Strangers in the night: Lunar eclipse, solstice meet again
December 20th, 2010
08:48 PM ET

Strangers in the night: Lunar eclipse, solstice meet again

It's not every lifetime that you get a chance to celebrate a solstice with a total eclipse of the moon.

Weather permitting, a lunar eclipse will be visible from 1:33 to 5:01 a.m. ET Tuesday, with the total eclipse starting at about 2:41 a.m., according to NASA.

The eclipse happens to be on the day of a solstice (first day of winter for the Northern Hemisphere; first day of summer for the Southern Hemisphere). The last time a lunar eclipse happened on a solstice was 372 years ago, in 1638, the U.S. Naval Observatory’s Geoff Chester told NASA.

Why is this significant, besides being so rare that it hasn't happened since Galileo was living out his days under house arrest? For eclipse watchers, it means "that the moon will appear very high in the night sky, as the solstice marks the time when Earth’s axial tilt is farthest away from the sun," according to NASA.

Scientists aren't the only ones interested in the confluence. To astrologers, Tuesday morning's package - the Northern Hemisphere's darkest day of the year, a full moon and a total lunar eclipse - is a doozie.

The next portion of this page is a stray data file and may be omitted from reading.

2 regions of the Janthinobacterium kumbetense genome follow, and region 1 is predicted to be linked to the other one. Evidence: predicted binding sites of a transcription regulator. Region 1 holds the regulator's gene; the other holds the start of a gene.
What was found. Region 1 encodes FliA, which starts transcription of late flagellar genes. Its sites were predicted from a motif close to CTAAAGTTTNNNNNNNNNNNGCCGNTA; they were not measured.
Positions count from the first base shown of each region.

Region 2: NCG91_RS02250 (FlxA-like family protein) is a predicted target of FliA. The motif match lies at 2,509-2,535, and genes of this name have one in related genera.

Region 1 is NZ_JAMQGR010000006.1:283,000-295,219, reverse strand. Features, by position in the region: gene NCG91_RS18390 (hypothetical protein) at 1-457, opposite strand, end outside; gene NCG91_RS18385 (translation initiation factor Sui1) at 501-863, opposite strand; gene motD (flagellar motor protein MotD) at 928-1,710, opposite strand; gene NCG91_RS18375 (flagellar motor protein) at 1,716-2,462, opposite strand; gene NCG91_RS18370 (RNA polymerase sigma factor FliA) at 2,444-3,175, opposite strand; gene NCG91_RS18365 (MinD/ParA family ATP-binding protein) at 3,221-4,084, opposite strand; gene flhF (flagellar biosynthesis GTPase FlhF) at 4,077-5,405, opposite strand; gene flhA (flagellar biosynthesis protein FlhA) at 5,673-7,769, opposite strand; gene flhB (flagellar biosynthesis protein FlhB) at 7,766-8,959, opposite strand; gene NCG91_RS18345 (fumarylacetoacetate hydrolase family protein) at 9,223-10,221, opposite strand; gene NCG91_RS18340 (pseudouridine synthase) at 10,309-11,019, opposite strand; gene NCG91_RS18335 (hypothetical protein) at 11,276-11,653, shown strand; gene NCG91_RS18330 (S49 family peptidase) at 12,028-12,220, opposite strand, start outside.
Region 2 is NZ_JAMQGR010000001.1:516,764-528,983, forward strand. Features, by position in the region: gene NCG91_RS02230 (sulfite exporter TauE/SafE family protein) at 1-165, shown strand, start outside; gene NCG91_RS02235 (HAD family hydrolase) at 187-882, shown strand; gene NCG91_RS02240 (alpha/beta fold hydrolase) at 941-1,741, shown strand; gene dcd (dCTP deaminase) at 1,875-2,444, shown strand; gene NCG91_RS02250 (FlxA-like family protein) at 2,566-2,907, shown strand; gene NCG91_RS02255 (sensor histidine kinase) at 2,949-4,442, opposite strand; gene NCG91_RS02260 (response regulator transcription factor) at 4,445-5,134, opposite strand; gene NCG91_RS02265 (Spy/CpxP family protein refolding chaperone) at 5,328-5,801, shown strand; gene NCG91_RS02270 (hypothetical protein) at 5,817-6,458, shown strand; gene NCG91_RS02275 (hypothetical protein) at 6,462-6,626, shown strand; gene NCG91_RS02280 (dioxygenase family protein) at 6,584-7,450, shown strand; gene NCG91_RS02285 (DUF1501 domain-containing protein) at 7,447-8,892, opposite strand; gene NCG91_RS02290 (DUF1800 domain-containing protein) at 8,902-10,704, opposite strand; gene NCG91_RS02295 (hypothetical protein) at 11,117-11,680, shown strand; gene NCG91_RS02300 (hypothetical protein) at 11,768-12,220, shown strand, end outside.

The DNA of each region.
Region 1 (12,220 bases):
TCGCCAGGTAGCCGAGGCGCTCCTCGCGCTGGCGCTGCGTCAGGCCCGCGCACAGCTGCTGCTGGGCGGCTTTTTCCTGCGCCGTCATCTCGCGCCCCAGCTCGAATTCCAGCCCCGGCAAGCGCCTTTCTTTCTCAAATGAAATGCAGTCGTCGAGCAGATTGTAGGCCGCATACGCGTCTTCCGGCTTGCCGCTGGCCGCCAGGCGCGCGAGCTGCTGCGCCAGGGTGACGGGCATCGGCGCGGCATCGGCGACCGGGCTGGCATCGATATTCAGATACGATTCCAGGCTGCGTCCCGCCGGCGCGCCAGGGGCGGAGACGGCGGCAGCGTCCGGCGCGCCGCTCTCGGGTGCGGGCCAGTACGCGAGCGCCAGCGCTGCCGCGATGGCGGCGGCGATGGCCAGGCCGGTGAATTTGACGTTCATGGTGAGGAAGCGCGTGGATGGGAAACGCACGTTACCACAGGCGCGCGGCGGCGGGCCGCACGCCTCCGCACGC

Share your video and images of the eclipse through iReport.

Florida astrologer Brian Hill says each event has a significant effect on people. A lunar eclipse alone, he says, disrupts vibrations from the moon, letting people’s intuition work more freely and allowing them “to receive information that the logical left brain normally doesn't get."

A full moon, the culmination of a cycle, portends endings, and a winter solstice gets people feeling an energy of withdrawal, in the manner that allows animals know it’s time to hibernate, he says. With Mercury also in retrograde, now is the time for reflection and introspection, he says.

"The four big planetary phenomenon at the same time tell us to slow down and see what’s going on," Hill said Monday. "Everything is saying, 'Slow down, we're moving way too fast, and really take a look at what we’re doing, where we’re going and what we want to do.' "

Another Florida astrologer, Bob Mulligan, told the News-Press of Fort Myers he also sees the solstice/eclipse confluence as a big deal: "With solstices, we traditionally mark the beginning of seasons as turning points. Full moons are times of great stress on the planet. A lunar eclipse is a full moon on steroids; symbolically, it’s a time of letting go of something from the past."

So, Mulligan told the News-Press, 2011 "will be a breath of relief, the death of one way of doing things and the very beginning of something brand new."

A lunar eclipse happens when the Earth lines up between the sun and the moon, blocking the sun’s rays and casting its shadow on the moon, NASA says, and eclipse watchers will be in for a colorful treat.